Elk may be fairly common and widespread in Sweden and Norway, but they may not be easy to see, especially at close range. Elk are shy creatures, and will retreat into the cover of the deep forest at the slightest disturbance, running with a slow-motion gait that resembles a giraffe running. While it is not unusual for a commuter returning from a day’s work in Stockholm to see an elk standing motionless on the edge of a field in the setting sun, similarly a hunter may wait a week in a hide in the woods and not see a single elk!

The antlers of a male elk can span more than 60 inches and an adult elk can be up to seven-and-a-half feet tall at the shoulder and weigh between 800 and 1600 pounds.

Find out more about moose/elk here. They, apparently, don’t like to share their tee times.

Photo by Sébastien Goldberg on Unsplash

Reindeer

There are no wild reindeer in Sweden. Reindeer found today in the Swedish mountains belong to Sami who tend them. There are thought to be around 30,000 reindeer in Norway and around 10,000 on Svalbard. (Remember Svalbard from polar bears above?) Reindeer feed on lichens, grasses, ferns and shoots of deciduous shrubs (and sometimes Santa will share his cookies with them). They are social animal sand live in large herds. Reindeer in winter grow thicker fur that even covers their antlers. They shed the thick fur in the summer.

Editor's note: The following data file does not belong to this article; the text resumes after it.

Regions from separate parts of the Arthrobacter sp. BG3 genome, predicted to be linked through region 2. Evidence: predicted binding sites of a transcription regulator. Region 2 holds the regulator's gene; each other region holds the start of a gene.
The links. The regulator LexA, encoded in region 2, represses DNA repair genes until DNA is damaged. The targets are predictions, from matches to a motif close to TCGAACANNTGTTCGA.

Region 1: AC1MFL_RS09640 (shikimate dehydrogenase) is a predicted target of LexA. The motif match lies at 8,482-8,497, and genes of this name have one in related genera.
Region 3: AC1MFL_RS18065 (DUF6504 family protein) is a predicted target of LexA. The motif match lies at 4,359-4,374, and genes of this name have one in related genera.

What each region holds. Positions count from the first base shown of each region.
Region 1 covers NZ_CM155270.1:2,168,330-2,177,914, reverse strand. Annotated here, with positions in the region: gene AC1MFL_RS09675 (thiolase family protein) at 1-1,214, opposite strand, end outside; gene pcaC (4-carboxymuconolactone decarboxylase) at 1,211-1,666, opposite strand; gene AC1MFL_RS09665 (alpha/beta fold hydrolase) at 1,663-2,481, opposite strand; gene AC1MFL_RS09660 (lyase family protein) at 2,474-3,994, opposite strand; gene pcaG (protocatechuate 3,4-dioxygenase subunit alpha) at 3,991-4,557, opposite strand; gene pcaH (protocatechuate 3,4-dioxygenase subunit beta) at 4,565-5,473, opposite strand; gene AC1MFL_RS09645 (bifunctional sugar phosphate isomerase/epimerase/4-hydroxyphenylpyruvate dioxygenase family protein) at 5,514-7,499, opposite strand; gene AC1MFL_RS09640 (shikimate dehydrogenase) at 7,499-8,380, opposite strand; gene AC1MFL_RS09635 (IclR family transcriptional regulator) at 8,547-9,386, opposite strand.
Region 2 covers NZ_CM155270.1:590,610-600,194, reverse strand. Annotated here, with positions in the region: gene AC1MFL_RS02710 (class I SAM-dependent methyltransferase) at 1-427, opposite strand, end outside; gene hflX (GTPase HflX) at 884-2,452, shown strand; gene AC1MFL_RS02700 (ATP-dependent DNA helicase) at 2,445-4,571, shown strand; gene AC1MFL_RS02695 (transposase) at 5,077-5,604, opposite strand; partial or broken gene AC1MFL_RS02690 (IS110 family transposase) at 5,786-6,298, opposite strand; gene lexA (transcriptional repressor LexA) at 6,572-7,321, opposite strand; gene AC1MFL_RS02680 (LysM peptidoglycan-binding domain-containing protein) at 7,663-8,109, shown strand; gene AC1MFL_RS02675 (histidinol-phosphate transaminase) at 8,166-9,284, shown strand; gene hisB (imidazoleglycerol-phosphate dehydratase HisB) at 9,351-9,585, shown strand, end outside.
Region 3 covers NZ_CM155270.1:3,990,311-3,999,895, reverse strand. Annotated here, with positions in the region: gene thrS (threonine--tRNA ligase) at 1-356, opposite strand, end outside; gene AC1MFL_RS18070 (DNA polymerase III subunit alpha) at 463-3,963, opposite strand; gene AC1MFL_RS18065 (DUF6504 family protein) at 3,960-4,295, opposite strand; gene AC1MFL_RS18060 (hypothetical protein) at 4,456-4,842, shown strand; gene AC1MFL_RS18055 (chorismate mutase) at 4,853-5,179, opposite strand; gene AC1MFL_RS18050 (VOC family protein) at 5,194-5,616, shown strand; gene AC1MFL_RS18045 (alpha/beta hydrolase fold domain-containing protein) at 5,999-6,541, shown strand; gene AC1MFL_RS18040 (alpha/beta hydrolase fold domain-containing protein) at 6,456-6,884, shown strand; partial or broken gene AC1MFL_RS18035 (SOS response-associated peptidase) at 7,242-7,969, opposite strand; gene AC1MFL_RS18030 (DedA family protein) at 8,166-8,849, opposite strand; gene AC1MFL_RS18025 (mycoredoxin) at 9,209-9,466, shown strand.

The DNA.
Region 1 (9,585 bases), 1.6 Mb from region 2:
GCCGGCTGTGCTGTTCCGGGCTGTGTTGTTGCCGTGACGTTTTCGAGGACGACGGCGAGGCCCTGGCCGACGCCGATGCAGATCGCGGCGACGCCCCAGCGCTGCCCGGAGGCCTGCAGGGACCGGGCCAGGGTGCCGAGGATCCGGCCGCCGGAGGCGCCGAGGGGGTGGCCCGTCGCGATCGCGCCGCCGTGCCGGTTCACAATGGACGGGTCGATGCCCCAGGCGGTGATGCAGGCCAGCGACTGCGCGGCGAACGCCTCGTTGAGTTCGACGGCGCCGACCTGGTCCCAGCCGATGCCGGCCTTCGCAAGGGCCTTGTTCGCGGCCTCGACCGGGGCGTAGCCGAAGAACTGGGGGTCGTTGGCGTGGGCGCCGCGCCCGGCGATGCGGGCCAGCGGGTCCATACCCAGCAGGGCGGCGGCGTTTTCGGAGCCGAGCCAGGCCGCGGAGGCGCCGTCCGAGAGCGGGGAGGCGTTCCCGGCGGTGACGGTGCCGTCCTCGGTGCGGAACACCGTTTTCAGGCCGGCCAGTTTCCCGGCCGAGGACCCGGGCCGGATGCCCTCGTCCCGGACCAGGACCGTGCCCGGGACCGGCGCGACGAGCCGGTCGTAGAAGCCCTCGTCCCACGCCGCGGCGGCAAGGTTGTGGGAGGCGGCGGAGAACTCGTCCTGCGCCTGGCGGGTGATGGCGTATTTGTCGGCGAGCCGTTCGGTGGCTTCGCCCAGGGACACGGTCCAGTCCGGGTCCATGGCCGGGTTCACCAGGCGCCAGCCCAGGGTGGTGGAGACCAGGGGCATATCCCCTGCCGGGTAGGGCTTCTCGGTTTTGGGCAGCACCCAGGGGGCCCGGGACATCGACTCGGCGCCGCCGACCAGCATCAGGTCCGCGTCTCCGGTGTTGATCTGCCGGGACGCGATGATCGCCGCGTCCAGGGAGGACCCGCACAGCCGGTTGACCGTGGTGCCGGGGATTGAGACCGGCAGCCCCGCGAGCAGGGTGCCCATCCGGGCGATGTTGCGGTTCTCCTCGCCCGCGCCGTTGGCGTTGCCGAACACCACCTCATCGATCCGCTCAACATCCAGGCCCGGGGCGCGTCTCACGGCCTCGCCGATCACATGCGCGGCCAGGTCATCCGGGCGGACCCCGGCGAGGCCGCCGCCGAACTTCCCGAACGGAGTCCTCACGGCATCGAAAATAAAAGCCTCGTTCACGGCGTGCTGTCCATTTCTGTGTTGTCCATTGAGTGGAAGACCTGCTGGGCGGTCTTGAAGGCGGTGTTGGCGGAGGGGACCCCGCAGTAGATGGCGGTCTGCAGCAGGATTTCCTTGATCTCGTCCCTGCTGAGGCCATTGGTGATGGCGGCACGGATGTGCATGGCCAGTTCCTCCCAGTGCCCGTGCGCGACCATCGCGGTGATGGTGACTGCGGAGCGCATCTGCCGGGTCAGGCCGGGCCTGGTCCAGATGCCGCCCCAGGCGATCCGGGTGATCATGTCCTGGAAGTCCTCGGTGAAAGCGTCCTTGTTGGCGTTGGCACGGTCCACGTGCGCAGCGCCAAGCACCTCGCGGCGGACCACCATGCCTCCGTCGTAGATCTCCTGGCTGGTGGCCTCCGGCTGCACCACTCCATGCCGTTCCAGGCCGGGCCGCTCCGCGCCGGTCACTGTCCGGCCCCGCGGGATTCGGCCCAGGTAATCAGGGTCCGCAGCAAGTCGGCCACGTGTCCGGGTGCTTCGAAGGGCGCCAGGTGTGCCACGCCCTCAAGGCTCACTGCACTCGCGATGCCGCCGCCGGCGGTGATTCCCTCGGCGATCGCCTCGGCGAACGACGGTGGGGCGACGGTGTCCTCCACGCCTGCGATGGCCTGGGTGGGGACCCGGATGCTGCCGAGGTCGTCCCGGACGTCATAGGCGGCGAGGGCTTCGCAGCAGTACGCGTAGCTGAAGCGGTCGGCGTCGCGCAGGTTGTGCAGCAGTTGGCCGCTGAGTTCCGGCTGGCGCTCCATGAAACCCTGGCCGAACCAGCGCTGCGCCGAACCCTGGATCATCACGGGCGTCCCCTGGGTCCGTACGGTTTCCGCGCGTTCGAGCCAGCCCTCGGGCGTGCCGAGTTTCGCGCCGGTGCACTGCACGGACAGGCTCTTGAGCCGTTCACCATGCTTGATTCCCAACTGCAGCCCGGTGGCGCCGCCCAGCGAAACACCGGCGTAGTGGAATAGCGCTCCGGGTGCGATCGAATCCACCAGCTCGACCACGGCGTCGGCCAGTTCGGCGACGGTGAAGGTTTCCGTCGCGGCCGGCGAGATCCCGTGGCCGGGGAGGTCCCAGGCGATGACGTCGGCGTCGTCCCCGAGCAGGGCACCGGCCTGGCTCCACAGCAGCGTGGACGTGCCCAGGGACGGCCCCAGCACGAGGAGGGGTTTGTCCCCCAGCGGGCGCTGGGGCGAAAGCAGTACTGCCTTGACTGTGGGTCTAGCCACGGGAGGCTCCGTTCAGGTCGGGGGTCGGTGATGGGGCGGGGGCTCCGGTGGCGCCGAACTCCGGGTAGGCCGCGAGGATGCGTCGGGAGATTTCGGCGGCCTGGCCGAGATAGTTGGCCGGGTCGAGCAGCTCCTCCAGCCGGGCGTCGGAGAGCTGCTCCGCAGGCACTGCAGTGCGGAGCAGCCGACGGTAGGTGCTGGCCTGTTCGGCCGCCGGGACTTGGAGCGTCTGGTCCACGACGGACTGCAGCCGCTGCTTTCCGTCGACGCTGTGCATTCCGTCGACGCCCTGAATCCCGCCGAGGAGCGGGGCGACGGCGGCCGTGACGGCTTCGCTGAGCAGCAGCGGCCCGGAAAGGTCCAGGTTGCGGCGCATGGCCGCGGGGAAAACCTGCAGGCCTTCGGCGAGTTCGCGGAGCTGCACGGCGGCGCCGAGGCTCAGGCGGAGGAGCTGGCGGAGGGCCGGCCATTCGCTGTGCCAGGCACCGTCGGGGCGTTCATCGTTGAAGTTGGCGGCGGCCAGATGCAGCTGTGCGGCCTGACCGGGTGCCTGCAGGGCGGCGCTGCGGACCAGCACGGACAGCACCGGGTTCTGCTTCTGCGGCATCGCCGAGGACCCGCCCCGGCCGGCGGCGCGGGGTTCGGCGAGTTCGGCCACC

Reindeer reign in northern Scandinavia, roaming over the low-growing Arctic tundra, finding food where there seems to be none. Reindeers are charming, relatively small animals, with spreading hooves designed to work like snow shoes, and a rather strange but very fast stride.

Many of the national parks in the heart of Norway, including Rondane National Park and Hardangervidda National Park, are home to wild roaming reindeer. Heading further north in Norway, reindeer can start to look different, thanks to a shorter, whiter variety of reindeer that may have origins in Russia or Canada.

Read more about Scandinavian reindeer here.  (Hey that rhymes!)

Musk Oxen (and the great rivalry)

Photo by Markus Spiske on Unsplash

The only Norwegian population of musk oxen live in the Dovrefjell-Sunndalsfjella National Park and surrounding protected areas. The park covers approximately 2700 miles, making this one of the largest continuous protected areas in mainland Norway. The shaggy primeval beast Musk oxen died out in Europe during the last Ice Age. They have now made themselves at home in the park after several re-introductions between 1932 and 1953. Its compact body and robust coat admirably equip this primeval beast to withstand harsh winters in the mountains. Muskoxen live in herds of 12–24 in the winter and 8–20 in the summer.